Facial Expression (Dacher Keltner)

Dacher Keltner, psychology professor and director of the Greater Good Science Center (GGSC) at UC Berkeley for the last thirty years has been researching human emotions, starting with micro-movements of facial muscles and more recently the relationship between powerlessness and health outcomes. In book Understanding Emotions 3rd edition (Dacher Keltner, Keith Oatley, Jennifer M. Jenkins) they they said:

According to written and oral traditions, people have been interested in emotions for thousands of years. In most societies emotions are at the center of people’s understandings of themselves and others and their relationships, rituals, and public life. In the era of scientific research in psychology, we present here an approach to nderstanding that can enter ordinary conversation and that takes seriously the rapidly growing body of scientific evidence.

In psychology, emotions have now moved into their proper place, at the center of our understandings of the human mind and of relationships in the social world. Our book, and we would claim the whole topic of emotions, is not just psychology. It extends, too, across neuroscience, psychiatry, biology, anthropology, sociology, literature, and philosophy.


For each set of face, choose and circle which word best describes what the person in the picture is thinking or feeling. You may feel that more than one word is applicable but please choose just one word, the word which you consider to be most suitable. Before making your choice, make sure that you have read all 4 words. You should try to do the task as quickly as possible but you will not be timed. .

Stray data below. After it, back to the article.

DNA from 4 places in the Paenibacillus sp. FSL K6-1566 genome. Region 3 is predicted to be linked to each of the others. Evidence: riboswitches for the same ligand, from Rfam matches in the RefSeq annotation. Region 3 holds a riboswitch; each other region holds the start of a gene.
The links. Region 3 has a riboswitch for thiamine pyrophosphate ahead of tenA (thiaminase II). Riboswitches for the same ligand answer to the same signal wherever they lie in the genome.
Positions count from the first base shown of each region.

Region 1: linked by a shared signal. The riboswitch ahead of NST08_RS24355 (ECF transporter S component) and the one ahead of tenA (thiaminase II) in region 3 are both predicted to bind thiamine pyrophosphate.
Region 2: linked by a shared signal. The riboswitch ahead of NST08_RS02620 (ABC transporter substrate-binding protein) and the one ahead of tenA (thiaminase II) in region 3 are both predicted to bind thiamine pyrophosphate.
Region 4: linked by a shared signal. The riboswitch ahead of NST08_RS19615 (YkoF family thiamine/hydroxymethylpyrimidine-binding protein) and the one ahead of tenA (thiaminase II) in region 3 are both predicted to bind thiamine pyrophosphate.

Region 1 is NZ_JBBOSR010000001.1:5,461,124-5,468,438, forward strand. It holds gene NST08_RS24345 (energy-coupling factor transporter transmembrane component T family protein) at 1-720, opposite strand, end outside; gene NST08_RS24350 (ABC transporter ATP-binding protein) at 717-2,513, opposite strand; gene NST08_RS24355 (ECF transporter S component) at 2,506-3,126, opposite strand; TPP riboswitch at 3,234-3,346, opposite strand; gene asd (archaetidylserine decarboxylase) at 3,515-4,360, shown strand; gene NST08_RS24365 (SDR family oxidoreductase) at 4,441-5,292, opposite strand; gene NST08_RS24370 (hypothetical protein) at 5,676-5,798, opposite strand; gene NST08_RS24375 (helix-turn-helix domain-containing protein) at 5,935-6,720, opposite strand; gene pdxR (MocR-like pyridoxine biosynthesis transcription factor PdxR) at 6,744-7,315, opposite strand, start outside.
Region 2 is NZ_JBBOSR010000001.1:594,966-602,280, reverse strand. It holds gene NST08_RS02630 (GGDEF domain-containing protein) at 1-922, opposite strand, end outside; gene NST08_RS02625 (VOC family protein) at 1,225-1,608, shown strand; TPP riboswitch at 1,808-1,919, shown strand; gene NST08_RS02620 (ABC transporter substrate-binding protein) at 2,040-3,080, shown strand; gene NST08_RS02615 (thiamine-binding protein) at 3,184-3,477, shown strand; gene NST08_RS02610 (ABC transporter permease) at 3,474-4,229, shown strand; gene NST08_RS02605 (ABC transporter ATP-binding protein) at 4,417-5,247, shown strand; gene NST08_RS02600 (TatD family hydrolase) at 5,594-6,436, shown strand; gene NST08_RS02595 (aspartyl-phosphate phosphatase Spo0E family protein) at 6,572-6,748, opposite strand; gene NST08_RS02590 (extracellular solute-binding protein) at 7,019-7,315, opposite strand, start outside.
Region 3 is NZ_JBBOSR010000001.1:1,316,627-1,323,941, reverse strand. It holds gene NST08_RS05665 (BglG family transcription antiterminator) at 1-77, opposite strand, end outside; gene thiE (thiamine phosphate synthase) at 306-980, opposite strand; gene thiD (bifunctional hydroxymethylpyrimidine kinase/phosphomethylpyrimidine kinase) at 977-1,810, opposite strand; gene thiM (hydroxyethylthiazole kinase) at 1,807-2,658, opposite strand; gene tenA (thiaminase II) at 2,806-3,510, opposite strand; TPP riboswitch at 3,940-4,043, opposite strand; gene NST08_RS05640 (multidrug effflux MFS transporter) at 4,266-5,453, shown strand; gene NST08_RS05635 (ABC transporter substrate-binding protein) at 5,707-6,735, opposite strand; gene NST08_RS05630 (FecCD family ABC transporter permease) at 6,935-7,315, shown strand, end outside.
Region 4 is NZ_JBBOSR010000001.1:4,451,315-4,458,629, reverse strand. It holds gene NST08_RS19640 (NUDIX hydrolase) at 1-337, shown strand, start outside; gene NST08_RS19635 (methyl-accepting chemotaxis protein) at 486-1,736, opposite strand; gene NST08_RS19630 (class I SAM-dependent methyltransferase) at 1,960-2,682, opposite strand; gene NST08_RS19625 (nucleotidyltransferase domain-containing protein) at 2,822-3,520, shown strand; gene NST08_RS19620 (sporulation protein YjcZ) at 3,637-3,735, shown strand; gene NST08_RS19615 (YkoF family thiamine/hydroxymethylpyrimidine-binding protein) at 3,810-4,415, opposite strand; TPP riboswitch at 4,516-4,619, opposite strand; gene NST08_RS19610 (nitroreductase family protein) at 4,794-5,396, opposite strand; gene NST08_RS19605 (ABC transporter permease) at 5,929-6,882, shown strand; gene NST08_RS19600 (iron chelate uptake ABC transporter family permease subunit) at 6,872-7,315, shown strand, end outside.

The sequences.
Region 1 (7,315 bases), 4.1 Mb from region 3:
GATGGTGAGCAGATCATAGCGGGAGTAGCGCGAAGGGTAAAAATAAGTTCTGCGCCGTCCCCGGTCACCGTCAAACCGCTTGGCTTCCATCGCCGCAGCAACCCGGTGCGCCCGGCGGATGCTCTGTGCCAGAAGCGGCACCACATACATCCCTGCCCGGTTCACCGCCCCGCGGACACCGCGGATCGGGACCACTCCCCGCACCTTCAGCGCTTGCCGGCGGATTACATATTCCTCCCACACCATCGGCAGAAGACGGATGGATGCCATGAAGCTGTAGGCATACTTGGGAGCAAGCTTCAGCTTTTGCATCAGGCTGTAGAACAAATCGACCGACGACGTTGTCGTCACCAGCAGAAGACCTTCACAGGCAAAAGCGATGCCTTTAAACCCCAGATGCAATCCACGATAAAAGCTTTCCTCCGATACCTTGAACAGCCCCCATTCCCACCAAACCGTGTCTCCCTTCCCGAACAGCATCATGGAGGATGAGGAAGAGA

Amusement – the state of experiencing humorous, and usually entertaining events or situations.

Anger - a feeling of displeasure resulting from opposition, and usually showing itself in a desire to fight back.

Awe – an emotion marked by wonder and feelings of insignificance and reverence.

Contempt – a feeling of regarding someone or something as inferior, base, or worthless.

Contentment – a state of relaxation and peace.

Coyness – feelings of being flirtatiously shy or modest.

Desire – feelings of wanting or longing for something.

Disgust – marked by aversion to something that is highly distasteful.

Embarrassment – the feeling of discomfort resulting from one’s violation of a social norm.

Fear – an emotional response to a perceived threat, usually due to the anticipation of danger.

Happiness – a state of general well-being and enjoyment.

Interest – the feeling of having one’s attention captured, or of being temporarily fascinated by someone or something.

Pain – an unpleasant sensory and emotional experience associated with bodily damage.

Pride – having a high sense of one’s own self-worth.

Relief – feelings of having either a physical or psychological burden removed.

Sadness – feelings of grief, disadvantage, loss, and/or helplessness.

Shame – an emotion resulting from personal contemplations of inadequacy, dishonor, and/or disgrace.

Surprise – a brief emotional state resulting from an experience of unexpectedness.

Sympathy – feelings of compassion and empathy for another.

Triumph – an emotional state of celebrating a decisive victory over a difficult challenge.